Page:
What is a play? What is this play? Circle up and change the string.
The third invitation. From Eric Garcia. ‘Detour is doing a site-specific piece in the Mission called Fugue. Come join us as one of the writers?’ Yes. Easy. Immediate. I was a fan. Still am. Even more so. I would be writing for four ‘guides’ who would be taking small groups of the audience on a walking tour through the Mission. Eric sent the routes for each of my guides. I walked the routes by myself, or with a couple of friends, looking for landmarks, for stopping spots. Looking for moments where my own memories collided with the route. Early in the devising process I walked the routes with Eric and my group of guides. Scott pointed out the back of a building where he used to live. Erin told me a story about a date at Radio Habana. Melissa brought her father’s camera. I added those moments into their monologues. I walked the routes during rehearsals. Arletta and I stopped on a small stoop and made revisions on the spot. In December I bundled up and joined each of the guides and walked the routes during performances. Fugue became a mediation of walking.
Walking. I love walking. Walking San Francisco is one of my favorite activities. I haven’t owned a car in over 30 years. I sold it because I felt disconnected to the city. I need to keep my feet on the ground. To wander, to be a flaneur, to understand what’s happening on this block or that street. And I walk when I’m stuck with a writing problem. Around the block, up to the Castro and back, to visit a friend. The problem almost always gets solved on one of these walks. The walking also prompts new work, a poem, a monologue, a new scene. Walking as a two-way street. Fugue gave me another chance to write walking, and write walking with a group who freely shared their stories. Language phrases, staying open, layering in other voices, walking writing.
The fourth invitation. From a group of five playwrights. ‘We’re going to produce one play by each member. Join us?’ Yes. Maybe not an emphatic yes, not because of the other playwrights – I was a fan. Still am. Even more so. – but from my own trepidation. Do I want to write another play?
I decided to revisit a piece, Wakefield, that I’d originally made with the wonderful folx at Central Works. I worked through the play chronologically but this time I tried to keep the piece open. I looked at scenes as phrases.. I investigated layering through sound, music, light, and movement. I always put my plays ‘up on the wall.’ A page for each scene with a scene title. When they are up on the wall I can ‘walk’ through the play, I can rearrange scenes, I can make notes. During the rewrite I found new material: ‘One Minute of 20 Sounds’, ‘A First Burst of Red’, ‘Twenty Years: A Science Vaudeville. ’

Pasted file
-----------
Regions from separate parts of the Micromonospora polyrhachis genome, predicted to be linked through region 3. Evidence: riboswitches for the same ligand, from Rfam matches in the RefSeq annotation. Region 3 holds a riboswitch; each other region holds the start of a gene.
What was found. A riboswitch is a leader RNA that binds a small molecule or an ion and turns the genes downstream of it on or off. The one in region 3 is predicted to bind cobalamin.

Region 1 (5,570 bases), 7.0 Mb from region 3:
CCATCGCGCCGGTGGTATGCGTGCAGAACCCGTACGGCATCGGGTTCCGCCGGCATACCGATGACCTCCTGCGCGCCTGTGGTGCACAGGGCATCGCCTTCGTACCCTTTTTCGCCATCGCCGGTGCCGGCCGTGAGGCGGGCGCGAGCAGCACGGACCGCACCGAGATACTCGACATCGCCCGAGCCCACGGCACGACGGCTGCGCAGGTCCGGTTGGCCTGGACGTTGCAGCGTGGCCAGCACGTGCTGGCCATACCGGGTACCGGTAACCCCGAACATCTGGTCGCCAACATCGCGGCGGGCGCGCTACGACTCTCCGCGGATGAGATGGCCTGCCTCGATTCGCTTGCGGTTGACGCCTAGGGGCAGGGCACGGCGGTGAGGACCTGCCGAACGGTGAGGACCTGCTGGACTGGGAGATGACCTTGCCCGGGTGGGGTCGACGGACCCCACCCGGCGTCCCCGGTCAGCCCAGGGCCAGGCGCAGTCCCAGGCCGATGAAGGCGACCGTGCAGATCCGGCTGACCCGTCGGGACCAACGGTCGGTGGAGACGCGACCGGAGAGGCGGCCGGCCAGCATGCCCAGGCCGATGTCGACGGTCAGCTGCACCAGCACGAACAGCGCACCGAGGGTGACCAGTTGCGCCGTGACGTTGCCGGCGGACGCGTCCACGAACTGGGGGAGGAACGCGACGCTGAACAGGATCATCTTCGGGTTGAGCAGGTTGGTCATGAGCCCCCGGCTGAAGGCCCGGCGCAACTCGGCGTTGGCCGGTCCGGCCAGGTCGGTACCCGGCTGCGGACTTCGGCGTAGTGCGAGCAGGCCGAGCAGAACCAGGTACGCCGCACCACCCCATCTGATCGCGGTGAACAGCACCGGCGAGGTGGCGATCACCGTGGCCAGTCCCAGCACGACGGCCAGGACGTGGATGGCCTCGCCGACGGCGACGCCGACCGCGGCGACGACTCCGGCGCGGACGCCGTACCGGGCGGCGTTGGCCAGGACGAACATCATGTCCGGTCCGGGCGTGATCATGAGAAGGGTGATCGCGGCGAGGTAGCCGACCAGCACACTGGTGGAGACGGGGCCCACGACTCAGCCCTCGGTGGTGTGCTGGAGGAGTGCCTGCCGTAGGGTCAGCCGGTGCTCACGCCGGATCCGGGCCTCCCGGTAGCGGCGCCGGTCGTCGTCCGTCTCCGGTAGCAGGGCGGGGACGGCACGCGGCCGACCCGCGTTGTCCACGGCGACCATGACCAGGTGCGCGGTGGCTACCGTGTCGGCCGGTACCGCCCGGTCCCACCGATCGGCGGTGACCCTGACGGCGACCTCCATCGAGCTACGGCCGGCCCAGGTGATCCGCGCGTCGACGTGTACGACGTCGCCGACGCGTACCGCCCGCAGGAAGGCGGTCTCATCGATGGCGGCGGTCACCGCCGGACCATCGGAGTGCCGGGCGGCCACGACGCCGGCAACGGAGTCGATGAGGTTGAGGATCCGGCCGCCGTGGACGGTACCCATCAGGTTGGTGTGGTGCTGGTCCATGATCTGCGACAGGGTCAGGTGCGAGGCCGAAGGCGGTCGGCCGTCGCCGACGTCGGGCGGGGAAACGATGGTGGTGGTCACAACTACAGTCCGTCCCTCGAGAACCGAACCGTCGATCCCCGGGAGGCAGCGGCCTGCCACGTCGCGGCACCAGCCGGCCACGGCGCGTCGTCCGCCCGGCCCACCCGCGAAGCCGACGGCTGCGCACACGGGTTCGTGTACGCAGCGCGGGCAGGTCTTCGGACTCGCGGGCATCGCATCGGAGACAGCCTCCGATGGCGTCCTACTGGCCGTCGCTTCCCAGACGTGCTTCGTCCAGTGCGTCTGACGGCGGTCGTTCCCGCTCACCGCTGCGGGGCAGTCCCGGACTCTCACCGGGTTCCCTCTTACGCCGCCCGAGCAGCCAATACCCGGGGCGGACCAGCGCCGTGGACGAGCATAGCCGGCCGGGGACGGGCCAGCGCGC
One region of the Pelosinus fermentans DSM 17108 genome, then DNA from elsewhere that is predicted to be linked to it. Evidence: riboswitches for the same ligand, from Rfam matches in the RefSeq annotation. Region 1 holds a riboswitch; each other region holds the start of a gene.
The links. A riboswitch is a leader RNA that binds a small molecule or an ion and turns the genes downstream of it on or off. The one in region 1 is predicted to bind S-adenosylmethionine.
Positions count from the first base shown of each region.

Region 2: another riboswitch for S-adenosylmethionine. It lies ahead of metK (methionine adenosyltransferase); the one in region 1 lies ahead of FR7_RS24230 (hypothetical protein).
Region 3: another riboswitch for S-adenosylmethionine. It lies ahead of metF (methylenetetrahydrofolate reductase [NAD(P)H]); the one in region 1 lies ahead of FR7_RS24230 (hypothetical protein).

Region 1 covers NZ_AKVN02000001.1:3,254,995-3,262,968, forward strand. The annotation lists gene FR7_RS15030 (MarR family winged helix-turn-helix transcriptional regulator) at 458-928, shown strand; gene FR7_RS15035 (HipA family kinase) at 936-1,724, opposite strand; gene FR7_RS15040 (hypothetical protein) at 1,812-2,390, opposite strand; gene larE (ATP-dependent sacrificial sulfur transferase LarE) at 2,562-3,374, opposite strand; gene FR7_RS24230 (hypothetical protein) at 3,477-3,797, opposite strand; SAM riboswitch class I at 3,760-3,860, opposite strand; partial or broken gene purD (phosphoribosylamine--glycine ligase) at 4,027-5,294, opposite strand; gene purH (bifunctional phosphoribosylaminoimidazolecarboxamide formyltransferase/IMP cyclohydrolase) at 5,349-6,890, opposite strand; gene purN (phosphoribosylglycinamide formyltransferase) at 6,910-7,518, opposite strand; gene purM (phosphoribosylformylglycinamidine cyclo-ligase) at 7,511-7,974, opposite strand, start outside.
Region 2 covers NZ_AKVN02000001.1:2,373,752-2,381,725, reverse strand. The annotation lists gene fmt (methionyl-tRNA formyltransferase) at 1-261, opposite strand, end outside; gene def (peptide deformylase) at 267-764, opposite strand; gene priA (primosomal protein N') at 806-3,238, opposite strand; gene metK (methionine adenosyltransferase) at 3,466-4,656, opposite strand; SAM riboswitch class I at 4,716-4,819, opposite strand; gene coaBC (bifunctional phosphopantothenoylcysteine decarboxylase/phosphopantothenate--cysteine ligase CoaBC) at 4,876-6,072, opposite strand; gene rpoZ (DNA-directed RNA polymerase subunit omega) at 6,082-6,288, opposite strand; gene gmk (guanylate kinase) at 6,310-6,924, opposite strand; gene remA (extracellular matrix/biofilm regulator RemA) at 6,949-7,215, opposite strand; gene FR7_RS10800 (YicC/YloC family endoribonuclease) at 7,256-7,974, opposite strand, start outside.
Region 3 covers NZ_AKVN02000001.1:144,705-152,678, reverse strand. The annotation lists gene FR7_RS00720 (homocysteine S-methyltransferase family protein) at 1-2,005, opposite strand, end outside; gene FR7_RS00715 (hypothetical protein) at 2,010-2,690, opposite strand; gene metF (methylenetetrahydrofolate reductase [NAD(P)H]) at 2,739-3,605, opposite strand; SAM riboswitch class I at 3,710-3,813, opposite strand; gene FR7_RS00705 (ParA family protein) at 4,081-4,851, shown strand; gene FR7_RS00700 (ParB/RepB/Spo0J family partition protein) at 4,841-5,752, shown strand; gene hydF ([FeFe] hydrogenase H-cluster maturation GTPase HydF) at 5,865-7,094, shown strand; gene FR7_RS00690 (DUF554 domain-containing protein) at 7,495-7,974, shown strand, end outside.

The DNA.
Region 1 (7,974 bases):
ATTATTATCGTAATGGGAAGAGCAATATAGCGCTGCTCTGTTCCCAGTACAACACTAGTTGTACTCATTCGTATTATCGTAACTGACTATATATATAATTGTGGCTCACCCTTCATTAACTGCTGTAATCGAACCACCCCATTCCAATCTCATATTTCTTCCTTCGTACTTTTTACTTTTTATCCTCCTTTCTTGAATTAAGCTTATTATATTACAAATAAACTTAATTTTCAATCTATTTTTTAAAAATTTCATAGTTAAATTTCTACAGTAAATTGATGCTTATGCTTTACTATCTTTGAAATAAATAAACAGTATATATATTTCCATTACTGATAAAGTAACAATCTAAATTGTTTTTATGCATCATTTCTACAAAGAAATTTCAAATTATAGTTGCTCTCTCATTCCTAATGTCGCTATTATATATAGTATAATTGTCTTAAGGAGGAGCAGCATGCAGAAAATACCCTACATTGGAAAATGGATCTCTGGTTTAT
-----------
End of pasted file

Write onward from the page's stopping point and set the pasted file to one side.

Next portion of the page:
When I got to the final scene I wrote:
Twenty moves from the play.
Maybe they’re in chronological order.
Maybe they aren’t.
That is this: Let’s try this whole night again.
That is also this: What’s another version of tonight that we can make.
Whatever the order is, it ends with Henry in the doorway, in the same position he was at the beginning and Sophia standing.
This was a complete surprise. I know it came from my work with choreographers. It’s my favorite moment from my plays.
Wakefield is a ‘two-hander’, shorthand for a play with two characters. I played the title character and my friend Anne Darragh played his wife Sophia. I decided to follow the Sunday Matinees with a ‘wrecking,’ a process originated by Susan Rethorst. Dance Wrecking entails inviting colleagues to view your in-progress work, then granting them freedom to “wreck” it – rearrange, reorder and/or recast the piece from their own artistic perspective, and then show the resulting new piece. I had seen several wreckings. I wondered how it might work with a play. I asked Rowena and Chris to be the ‘wreckers.’ They took vastly different approaches, Rowena exploding moments, Chris having us do the whole play with only Sophia’s lines. I don’t think of Wakefield as a complete play unless I include the wrecked versions. The play itself worked with theme and variation, with repeat and revise. The two wrecked versions became a natural extension of the play’s structure while adding another layer of meaning.
The fifth invitation. Last year. Again from Eric and Detour. A new site-specific project, We Build Houses Here, join us as the writer? Easy immediate yes. In August we began workshops for a spring opening at the Oasis nightclub. Another adventure. What new idea will be added to the list, to the wall, this time?
I’ve hesitated attaching a label to the artists I’ve mentioned. They’re all hyphenated. They call themselves by many names: deviser, dancer, choreographer, theatre maker, dance film maker, drag queen, actor, mover. They’ve all provided a space where I can be a writer of many names: generator, transcriber, collider, collator, poet, playwright. They’ve taught me to navigate the spaces between, spaces where I now mostly reside, that feel like home.
While I was writing this I came across some scribbled notes stuck in a file folder. At the top of a yellow legal pad: Essay – working with dancers/choreographers. It was notes from a conversation I had with Erin. They’re mostly illegible, quick scribbles, or cryptic phrases like ‘place in the funnel.’ But one section struck me, one section where my cryptic scribbles made me remember our conversation. I was asking Erin what she thought about when she was constructing movement. What were the questions? The parameters? Was it about narrative? Was it about character? ‘Sometimes it’s just the pleasure zone, a movement that gives me pleasure, that hits a kind of beauty spot.’ How glorious is that? A reminder that one part of art making is creating these moments of pleasure, these beauty spots. A movement of the spirit. Yes indeed.
This article appeared in the Fall 2022 issue of In Dance.